Sunday, June 26, 2011

Lace Dress, Vintage Style (Vogue 1136)



Vogue 1136, a vintage pattern re-issue from an original 1945 design, is to my mind quite a classy shape.  It's supposed to be lower calf-length, which I guess is fashionable, but I wasn't sure... and I was using the (trimmed) scalloped selvedge edge in lieu of a skirt hem so once cut there was no going back.



So my version is a little shorter than the pattern specifies.  I also left out the back skirt pleats because I didn't think they'd work so well in lace.  For a bit of ease I added some mini pleats in the skirt at the points that lined up with the bodice darts. I love the V-shaped bands on the back... I hope you can see them:







































And I love the neckline, and the long bodice darts:



I made this dress in an incredible rush for a function last night.  We left the house late because I was still sewing when we should have been out the door!  Luckily I'd made muslins of the bodice and skirt and didn't have complicated adjustments to make. However, I left  the side zip till last and as a consequence it's
a bit wonky-looking (and needs to be repositioned in the skirt):




Possibly I need to take in the skirt as well: the left-hand photo shows the skirt when I hold it in a little, and the photo on the right shows the skirt left to its own devices and looking quite wide:








These are only minor and definitely fixable problems of my own making, and I'm happy with this dress!




I should give you more of the details I guess and not just show you pictures :-)

The pattern is V1136 of course, and as this is a vintage re-issue it fits as per modern sizing.  I muslined the bodice really carefully but found the straight size 12 was perfect for me with just a little extra width at the waist. I guess if you have a large bust or broad shoulders this pattern might be a bit tricky to adjust though. I muslined the skirt in a rush and just ended up making this a little wider than a size 12 for the full length of my skirt - but the skirt shape is very straightforward when the back pleats are removed, and it'll be easy to take it in later.  I think this would look great in a solid colour, as the lines get a bit lost in the lace detail and would similarly get lost in a busy print.  It's recommended for fabrics like crepe, wool jersey or peau de soie.

Here are the pattern envelope technical drawings for V1136 - the jacket would be nice too:
 





My fabric is a lace that I bought at the Fabric Shop in Surry Hills, Sydney. I don't know what sort of lace this is classified as - maybe someone can educate me! It's machine made (very regular looking), it has a definite top vs underside, two scalloped selvedge edges that can be trimmed to the scallop shapes, and the floral patterns on the fabric are outlined in an embroidery stitch.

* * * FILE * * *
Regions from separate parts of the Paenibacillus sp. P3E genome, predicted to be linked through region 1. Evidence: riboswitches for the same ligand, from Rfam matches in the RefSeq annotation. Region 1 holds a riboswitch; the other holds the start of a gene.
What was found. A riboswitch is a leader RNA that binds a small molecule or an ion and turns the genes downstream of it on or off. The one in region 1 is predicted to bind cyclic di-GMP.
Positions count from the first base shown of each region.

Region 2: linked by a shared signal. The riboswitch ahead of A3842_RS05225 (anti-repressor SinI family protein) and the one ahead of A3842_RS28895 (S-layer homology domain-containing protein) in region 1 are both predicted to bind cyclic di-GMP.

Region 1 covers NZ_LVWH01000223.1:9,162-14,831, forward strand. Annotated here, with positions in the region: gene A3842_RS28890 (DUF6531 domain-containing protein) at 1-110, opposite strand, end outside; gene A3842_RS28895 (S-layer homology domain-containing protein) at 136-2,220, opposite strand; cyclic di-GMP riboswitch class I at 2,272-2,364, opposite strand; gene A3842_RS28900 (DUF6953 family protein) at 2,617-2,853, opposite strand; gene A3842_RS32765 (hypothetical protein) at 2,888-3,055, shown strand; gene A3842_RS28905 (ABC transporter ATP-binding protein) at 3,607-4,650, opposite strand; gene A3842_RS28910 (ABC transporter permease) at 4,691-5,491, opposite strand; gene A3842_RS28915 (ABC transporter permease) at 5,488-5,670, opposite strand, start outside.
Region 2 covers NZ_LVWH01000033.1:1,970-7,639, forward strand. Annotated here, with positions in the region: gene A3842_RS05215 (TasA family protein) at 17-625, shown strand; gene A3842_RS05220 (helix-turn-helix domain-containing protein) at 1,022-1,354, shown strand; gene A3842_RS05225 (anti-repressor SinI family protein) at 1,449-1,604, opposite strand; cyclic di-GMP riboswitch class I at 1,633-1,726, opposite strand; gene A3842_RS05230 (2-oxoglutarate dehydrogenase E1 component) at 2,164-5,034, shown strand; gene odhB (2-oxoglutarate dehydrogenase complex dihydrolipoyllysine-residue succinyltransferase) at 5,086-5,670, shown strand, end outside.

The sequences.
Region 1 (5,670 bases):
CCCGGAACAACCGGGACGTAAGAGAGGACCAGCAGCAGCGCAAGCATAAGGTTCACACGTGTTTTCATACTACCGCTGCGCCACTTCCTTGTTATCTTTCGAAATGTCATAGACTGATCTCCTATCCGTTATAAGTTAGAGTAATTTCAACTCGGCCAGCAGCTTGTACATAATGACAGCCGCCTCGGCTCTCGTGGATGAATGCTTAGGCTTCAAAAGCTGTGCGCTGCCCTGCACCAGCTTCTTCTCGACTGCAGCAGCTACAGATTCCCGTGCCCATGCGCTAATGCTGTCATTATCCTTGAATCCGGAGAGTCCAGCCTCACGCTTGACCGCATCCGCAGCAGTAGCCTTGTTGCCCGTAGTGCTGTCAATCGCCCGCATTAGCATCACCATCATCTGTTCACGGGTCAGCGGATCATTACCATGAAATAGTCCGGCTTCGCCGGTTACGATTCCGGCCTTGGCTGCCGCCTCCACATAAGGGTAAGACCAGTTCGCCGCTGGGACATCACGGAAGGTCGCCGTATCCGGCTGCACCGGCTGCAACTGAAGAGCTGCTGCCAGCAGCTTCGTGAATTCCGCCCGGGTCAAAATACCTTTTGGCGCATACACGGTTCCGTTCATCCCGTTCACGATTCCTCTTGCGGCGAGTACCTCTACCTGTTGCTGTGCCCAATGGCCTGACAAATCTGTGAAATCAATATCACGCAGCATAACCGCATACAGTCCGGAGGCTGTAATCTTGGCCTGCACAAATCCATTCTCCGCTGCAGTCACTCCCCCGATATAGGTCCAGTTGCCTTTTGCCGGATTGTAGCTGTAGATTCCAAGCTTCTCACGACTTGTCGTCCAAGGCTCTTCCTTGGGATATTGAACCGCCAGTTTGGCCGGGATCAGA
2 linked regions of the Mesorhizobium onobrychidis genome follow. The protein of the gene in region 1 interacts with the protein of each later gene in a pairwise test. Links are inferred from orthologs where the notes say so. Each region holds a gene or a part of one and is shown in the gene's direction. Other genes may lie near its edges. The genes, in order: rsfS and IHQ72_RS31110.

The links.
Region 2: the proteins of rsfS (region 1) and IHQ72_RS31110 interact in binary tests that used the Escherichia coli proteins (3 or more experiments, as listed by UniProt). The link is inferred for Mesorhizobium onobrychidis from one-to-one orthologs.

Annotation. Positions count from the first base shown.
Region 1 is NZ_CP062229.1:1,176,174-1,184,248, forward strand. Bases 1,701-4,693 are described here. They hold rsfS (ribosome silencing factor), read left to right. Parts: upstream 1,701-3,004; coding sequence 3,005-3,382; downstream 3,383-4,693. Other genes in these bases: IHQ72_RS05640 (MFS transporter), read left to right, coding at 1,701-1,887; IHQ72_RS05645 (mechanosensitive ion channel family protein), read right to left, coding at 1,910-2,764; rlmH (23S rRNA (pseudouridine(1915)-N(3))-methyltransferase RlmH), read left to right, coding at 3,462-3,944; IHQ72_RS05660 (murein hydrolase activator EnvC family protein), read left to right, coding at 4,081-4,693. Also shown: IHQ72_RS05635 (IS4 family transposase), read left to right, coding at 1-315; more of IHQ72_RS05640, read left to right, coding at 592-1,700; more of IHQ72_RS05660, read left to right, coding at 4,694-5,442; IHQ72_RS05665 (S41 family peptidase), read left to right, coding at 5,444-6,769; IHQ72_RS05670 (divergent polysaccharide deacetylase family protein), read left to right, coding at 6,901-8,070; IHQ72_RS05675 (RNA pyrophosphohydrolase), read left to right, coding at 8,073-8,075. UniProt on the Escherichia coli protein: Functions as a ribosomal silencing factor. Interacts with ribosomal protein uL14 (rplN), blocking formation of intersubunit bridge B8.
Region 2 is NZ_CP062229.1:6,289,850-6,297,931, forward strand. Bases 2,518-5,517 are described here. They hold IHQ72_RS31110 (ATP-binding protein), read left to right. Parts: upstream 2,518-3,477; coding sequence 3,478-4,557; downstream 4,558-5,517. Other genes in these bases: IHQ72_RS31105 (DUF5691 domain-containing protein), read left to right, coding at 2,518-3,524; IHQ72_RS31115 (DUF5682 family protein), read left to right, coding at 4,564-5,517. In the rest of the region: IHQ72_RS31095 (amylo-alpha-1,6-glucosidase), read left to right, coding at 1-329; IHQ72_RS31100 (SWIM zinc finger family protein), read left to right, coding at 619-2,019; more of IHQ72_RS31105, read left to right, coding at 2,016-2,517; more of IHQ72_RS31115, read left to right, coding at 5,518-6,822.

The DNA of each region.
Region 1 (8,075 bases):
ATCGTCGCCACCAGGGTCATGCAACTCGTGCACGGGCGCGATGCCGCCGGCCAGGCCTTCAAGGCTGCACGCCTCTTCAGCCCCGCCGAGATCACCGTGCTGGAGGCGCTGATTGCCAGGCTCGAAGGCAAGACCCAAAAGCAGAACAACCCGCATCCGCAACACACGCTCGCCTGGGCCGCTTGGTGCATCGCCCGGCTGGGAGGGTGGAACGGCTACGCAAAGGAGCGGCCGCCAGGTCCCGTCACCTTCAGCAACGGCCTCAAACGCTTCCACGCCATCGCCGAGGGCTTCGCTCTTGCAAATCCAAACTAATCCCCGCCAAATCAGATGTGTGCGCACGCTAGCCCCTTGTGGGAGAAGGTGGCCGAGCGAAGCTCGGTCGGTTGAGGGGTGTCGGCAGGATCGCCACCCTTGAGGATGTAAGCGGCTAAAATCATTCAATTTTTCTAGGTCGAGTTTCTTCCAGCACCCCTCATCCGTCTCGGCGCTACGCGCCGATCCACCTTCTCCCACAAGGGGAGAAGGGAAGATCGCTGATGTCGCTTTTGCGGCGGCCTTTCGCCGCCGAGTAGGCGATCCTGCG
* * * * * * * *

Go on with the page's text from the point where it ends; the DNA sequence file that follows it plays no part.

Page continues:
I used less than 2 metres of the lace fabric (phew - that's all I had) and less than 2 m of burdandy coloured lining fabric to make my slightly streamlined V1136.  I underlined the bodice in the lining fabric, and I also used the lining to make a free hanging under skirt with French seams. I did consider using an underlining as well as a lining but thought this may have become a bit bulky and hard to keep smooth in sewing the layers together. As it was, for the bodice I basted all the edges of each piece before doing any of the real sewing - this worked well; otherwise I think the lace would have stretched and moved a lot while being sewn up. Sewing with lace definitely takes some planning, so I read up on a lot of techniques before starting this.  If anyone would like more information about how this dress went together or what my OOP Reader's Digest compendium says about sewing with lace, underlining, fitting etc please let me know.

Thursday, June 16, 2011

BurdaStyle Girl's Dress in Japanese Cotton

The happy recipient of a new dress:



The dress was made in secret as a birthday present so it couldn't be tried on along the way - so I'm pleased to see it does fit.  It's based on BurdaStyle 10/2010-151 in a 110cm height, also described as suiting an age of 6.

front view (hanger too wide)
back view - ties very hard to make out



I made a few small changes to the pattern (and just ignored the instructions):
  • ties that do up in a bow at the back, in case the dress was a lot too wide

  • full rather than 3/4 length sleeves - just the sleeves from blouse #151 in the same issue

  • skirt lined in cotton voile 

  • bodice faced in self-fabric for winter cosiness (instead of binding at the neckline)
oops not a very neat zip and the wrong colour of thread!
  •  a button on the front - I had a button for each colour in the dress and was originally going to sew them in a line down the centre front bodice, but I simply ran out of time